Research by Dr. Stuart Derbyshire on soccer players’ behaviour and admissions suggests a deliberate strategy of feigning injury for gain.
Under strong pressure to win high-stakes competitions, professional soccer players may change their behaviour to help their team gain an advantage.
In particular, the rules of soccer state that play is stopped if a player is injured. Consequently, players may feign or exaggerate injury nearing the end of matches when their team holds a favourable score, so as to preserve their advantage by running down the clock and wasting time.
To demonstrate that soccer players can successfully feign injury for gain, a study by Dr. Stuart Derbyshire (pictured above) from the Department of Psychology in NUS, in collaboration with Dr. Ilana Angel and Dr. Richard Bushell from the University of Birmingham, reviewed 30 Euro 2008 matches, 90 English Premier League (EPL) matches, and 63 World Cup 2010 matches for the timing and severity of injuries. The matches were divided into six 15-min periods each, and players’ injuries were classified as high, medium, or low severity.
The researchers found that in the first four periods (60-min) of the soccer matches, there were no differences in the number of low-severity injuries sustained by teams with and without a benefit for creating a delay in play.
However, in the final 30-min of the observed matches, low-severity injuries gradually increased for teams approaching more favourable match outcomes. Notably, these teams suffered significantly more minor injuries in the final 15-min of matches, as compared to teams that did not stand to benefit from game stoppages.
In addition, the researchers interviewed seven EPL players and three managers about match influences on players’ behaviour. Four of the seven players directly admitted to “playing up” an injury to gain an advantage in matches by slowing the game. While none of the three managers admitted to instructing such behaviour, one described this tactic as “clever”, another acknowledged that players may play up their injuries to “take the steam out of the game”, and the third admitted to potentially telling a player who had gone to ground to “stay down there and take a breather”.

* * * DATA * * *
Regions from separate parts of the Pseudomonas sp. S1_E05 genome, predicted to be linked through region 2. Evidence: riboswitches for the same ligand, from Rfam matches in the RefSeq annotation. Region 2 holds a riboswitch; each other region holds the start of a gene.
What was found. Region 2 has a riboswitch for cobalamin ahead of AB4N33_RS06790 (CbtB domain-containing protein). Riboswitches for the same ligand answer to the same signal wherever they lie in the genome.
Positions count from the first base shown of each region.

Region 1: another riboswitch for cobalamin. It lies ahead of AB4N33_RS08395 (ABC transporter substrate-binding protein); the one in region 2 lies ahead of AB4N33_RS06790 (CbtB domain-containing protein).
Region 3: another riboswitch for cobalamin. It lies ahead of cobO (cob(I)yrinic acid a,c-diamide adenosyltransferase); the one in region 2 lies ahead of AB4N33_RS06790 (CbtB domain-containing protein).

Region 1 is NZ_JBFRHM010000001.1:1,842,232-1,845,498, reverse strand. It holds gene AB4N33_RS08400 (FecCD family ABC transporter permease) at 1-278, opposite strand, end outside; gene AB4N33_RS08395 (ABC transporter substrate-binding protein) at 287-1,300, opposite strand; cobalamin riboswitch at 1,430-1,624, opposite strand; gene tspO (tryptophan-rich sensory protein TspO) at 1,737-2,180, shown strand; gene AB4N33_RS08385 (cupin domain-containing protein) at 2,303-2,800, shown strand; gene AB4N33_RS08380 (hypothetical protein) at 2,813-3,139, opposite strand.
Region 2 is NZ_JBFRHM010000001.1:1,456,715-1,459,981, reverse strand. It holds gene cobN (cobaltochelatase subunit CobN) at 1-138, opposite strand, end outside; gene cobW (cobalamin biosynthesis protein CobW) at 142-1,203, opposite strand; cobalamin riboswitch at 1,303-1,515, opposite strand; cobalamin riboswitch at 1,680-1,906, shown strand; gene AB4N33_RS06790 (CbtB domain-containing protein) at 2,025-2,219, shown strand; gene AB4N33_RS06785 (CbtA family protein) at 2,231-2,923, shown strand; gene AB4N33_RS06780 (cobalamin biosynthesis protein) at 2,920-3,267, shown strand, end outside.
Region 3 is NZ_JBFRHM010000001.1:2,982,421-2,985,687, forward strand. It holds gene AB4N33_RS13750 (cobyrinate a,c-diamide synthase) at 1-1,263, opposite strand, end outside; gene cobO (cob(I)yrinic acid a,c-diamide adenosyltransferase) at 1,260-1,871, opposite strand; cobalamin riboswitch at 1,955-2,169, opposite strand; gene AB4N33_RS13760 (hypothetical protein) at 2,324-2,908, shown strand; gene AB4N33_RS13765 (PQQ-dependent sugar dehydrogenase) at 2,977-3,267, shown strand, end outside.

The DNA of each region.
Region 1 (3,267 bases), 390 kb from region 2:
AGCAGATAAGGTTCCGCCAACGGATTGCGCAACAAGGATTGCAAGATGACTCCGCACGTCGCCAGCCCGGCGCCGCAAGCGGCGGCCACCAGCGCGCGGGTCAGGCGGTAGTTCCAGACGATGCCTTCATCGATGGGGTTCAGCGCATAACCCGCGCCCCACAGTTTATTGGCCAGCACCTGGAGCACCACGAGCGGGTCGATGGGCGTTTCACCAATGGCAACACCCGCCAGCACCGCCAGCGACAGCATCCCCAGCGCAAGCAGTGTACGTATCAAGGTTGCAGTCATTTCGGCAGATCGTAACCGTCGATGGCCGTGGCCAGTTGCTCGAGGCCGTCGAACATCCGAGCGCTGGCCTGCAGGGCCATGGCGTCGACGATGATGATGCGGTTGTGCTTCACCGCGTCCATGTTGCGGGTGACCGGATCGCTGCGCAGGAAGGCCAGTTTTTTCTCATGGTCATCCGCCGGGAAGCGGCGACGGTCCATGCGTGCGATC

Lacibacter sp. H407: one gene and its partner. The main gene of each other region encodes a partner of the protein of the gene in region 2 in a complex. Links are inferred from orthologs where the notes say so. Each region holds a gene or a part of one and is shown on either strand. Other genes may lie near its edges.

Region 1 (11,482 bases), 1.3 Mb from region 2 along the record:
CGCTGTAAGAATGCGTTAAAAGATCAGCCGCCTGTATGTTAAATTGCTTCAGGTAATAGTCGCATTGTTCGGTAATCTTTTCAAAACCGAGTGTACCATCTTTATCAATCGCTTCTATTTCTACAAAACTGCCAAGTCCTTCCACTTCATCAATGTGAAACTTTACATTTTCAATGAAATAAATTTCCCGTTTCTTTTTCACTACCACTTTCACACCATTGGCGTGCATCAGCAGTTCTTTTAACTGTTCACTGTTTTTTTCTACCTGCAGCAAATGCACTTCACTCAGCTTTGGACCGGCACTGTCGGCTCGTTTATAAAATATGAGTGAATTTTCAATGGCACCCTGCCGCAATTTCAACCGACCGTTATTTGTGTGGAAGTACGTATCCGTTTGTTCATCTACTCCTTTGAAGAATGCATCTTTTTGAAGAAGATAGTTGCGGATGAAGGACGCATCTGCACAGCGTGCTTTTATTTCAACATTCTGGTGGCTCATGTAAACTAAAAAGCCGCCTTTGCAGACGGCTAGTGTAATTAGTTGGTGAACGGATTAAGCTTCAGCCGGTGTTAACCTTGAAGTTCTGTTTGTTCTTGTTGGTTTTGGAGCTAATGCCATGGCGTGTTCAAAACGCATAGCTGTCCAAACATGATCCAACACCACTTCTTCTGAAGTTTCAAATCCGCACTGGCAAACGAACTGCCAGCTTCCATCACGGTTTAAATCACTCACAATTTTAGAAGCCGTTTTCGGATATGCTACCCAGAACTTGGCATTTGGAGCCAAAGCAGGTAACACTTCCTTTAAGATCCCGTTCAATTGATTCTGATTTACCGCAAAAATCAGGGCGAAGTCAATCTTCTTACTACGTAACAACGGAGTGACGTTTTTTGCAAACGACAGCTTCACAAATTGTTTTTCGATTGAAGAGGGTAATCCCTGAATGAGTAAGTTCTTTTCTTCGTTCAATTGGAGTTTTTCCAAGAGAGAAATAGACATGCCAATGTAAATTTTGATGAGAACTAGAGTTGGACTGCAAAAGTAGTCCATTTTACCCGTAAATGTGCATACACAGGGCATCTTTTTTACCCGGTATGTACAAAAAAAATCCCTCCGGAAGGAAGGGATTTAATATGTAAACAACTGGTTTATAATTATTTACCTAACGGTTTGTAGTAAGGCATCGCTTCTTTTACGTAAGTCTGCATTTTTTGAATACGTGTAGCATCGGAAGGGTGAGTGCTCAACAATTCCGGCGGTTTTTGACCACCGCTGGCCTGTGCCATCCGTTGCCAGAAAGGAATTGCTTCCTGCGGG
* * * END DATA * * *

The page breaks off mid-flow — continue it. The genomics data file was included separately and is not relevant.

Dr. Derbyshire commented,
It is often suspected that people will feign injury for gain, but actually demonstrating such is difficult. There are other possibilities, such as the winning team working harder during the match and therefore getting more knocks, but we think the onset of minor injuries at the end of the match, for the team that stands to benefit from stopping play, is fairly suggestive of some conscious decision-making. Plus the players admitted as much.
He added, “We were very lucky to have access to top Premiership players and managers (I can’t say who they were, but it was an all star participant pool) and they were all incredibly gracious with their time and candid with their answers. In an age when so much seems to be managed and controlled, their honesty and willingness to chat about football was very refreshing and I am very grateful to them for that.”
As to whether their work may lead to practical changes in the sport, Dr. Derbyshire said, “Football is a high-speed, high-stakes sport involving physical contact. It is inevitable that players will choose to use the rules as best they can for benefit. But that’s the game (and it is, despite all the money and intensity, only a game), and it is hilarious when a player gets caught obviously feigning an injury! I wouldn’t want to try and manage the game further and lose some of the intensity or the hilarity.”
The researchers are currently broadly interested in whether feigning might be inadvertently encouraged in other situations, such as becoming sick right before a major holiday or test. They are also interested in investigating whether people who deliberately feign pain through acting actually feel some pain when they act, and whether their brain activation during acting is similar to when they receive an actual painful stimulus.
Derbyshire, S. W. G., Angel, I., & Bushell, R. (2016). When pain brings gain: Soccer players behaviour and admissions suggest feigning injury to maintain a favourable scoreline. Frontiers in Psychology, 7:613. http://dx.doi.org/10.3389/fpsyg.2016.00613